Read it, or save your time? Remember, my ratings are based on one thing: overall entertainment value. So although this particular book won a Pulitzer, I gave it a 3.5 stars because it was a long and dragged out. I still think it’s worth reading, even if it’s just to tell all of your smart, literary friends and to give you something to talk about at your next dinner party.
What’s it about? Thirteen-year-old Theo Decker and his mother are having a great day touring a museum in their hometown of NYC when a terrorist bomb explodes. He miraculously survives, but his mother does not. Immediately after the attack, Theo moves in with his friend’s family in their fancy penthouse apartment on Park Ave. Still reeling from the tragic loss of his mother, abandoned by his father, and completely out of his element in the life of privilege he suddenly finds himself in, Theo is understandably lonely and lost. For comfort, he clings to one of the few things that remind him of his mother: a mysterious painting (aka The Goldfinch).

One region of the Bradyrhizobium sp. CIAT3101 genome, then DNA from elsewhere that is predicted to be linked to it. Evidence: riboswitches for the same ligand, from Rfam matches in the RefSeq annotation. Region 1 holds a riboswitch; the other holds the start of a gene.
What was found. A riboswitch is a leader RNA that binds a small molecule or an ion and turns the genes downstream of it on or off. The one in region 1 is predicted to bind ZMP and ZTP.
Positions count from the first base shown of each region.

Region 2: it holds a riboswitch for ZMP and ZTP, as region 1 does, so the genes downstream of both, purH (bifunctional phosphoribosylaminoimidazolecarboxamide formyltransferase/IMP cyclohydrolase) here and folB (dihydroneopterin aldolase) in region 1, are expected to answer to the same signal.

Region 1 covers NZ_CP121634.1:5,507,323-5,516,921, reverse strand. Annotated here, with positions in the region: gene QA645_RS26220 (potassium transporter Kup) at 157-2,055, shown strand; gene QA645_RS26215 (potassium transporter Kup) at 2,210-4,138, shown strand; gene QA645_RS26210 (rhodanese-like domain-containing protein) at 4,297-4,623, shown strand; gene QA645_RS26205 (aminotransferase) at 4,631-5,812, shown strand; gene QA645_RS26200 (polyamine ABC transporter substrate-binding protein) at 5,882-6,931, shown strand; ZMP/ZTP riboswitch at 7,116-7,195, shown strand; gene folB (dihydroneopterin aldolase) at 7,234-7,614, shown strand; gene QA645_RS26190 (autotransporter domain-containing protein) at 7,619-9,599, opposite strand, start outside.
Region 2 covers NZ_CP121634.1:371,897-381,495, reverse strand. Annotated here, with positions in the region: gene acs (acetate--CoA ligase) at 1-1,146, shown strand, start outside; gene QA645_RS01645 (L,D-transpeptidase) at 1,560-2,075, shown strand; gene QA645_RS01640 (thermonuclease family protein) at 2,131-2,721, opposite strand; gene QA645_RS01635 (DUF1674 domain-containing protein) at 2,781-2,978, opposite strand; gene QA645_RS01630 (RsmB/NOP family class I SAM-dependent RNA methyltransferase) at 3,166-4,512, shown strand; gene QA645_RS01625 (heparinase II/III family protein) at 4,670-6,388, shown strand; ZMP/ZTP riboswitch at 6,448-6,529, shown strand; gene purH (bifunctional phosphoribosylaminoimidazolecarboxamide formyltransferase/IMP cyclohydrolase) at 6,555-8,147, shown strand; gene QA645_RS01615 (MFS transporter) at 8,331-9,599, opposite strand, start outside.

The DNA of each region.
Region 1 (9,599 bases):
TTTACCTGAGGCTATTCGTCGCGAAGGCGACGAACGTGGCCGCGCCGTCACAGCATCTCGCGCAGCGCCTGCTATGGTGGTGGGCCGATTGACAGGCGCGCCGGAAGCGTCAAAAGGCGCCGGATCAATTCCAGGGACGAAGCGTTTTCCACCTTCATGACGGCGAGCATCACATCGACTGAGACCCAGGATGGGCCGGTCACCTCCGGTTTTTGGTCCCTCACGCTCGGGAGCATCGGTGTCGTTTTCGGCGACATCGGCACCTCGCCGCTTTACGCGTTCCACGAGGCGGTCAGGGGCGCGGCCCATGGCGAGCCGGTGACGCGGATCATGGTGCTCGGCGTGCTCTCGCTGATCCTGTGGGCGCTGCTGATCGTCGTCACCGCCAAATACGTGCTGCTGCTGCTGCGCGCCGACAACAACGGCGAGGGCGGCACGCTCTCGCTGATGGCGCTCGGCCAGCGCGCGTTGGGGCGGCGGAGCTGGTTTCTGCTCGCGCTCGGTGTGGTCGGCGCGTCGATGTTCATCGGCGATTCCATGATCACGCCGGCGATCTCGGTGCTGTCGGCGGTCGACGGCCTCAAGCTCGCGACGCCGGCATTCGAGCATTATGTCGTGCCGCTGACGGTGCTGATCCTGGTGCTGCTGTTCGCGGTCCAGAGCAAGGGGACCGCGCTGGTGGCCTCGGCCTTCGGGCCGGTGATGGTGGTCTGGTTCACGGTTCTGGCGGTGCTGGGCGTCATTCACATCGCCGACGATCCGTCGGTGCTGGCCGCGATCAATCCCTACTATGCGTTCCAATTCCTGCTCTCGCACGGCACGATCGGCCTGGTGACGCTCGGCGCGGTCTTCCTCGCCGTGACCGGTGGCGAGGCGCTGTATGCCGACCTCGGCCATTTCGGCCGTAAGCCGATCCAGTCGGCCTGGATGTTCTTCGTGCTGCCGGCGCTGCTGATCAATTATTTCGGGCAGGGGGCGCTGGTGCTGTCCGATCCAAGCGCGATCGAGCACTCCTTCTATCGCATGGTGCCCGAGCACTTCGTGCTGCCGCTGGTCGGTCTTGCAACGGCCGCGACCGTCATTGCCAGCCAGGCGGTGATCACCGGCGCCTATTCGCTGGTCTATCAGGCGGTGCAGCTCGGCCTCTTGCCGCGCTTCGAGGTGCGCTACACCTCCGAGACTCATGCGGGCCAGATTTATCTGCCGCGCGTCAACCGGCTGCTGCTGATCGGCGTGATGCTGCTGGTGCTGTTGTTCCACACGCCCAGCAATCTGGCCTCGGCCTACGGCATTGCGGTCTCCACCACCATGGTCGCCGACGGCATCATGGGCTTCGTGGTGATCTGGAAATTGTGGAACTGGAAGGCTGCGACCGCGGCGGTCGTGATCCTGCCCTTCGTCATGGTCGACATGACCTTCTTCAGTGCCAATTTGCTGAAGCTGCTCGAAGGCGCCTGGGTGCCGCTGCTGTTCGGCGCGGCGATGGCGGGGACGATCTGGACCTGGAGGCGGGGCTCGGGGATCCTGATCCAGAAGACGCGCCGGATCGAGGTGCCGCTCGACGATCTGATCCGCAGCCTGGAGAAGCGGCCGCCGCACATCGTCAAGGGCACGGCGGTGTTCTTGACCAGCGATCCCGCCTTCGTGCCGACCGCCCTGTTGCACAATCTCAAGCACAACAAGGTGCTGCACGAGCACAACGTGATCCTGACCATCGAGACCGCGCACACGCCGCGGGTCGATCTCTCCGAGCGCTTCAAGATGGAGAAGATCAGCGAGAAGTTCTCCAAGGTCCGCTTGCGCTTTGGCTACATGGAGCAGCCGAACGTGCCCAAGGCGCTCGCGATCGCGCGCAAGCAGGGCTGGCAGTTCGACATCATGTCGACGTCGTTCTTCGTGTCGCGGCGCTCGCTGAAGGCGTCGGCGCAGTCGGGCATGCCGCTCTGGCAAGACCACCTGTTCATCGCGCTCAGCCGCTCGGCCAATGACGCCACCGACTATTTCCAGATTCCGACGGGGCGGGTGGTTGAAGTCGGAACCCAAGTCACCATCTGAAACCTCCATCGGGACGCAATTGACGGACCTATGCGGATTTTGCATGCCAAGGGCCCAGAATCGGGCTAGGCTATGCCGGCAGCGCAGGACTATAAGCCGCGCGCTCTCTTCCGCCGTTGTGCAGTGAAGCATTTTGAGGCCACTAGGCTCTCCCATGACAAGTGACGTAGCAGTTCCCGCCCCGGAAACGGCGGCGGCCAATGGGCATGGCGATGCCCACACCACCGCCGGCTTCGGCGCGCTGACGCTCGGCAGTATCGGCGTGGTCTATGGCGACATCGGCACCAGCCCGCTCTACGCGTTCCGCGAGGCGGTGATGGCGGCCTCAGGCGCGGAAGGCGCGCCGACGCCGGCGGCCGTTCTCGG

The book is the story of Theo’s life, from his teenage years to manhood, although some would argue he never really changes or grows up. The book is titled after the painting because his entire life is both directly and indirectly dictated by the painting, the one constant in his life.
Reviewer’s Note: Although the book is very dragged out and could easily be half as long, there is one part that blew my mind and made it worthwhile. Obviously it has to do with that painting, and that one part alone makes the book worth reading (well, that and bragging rights).
Also, the chapters (and chapters and more chapters) dedicated to Theo’s teenage years are REALLY dragged out, and I recommend skim reading as much as possible.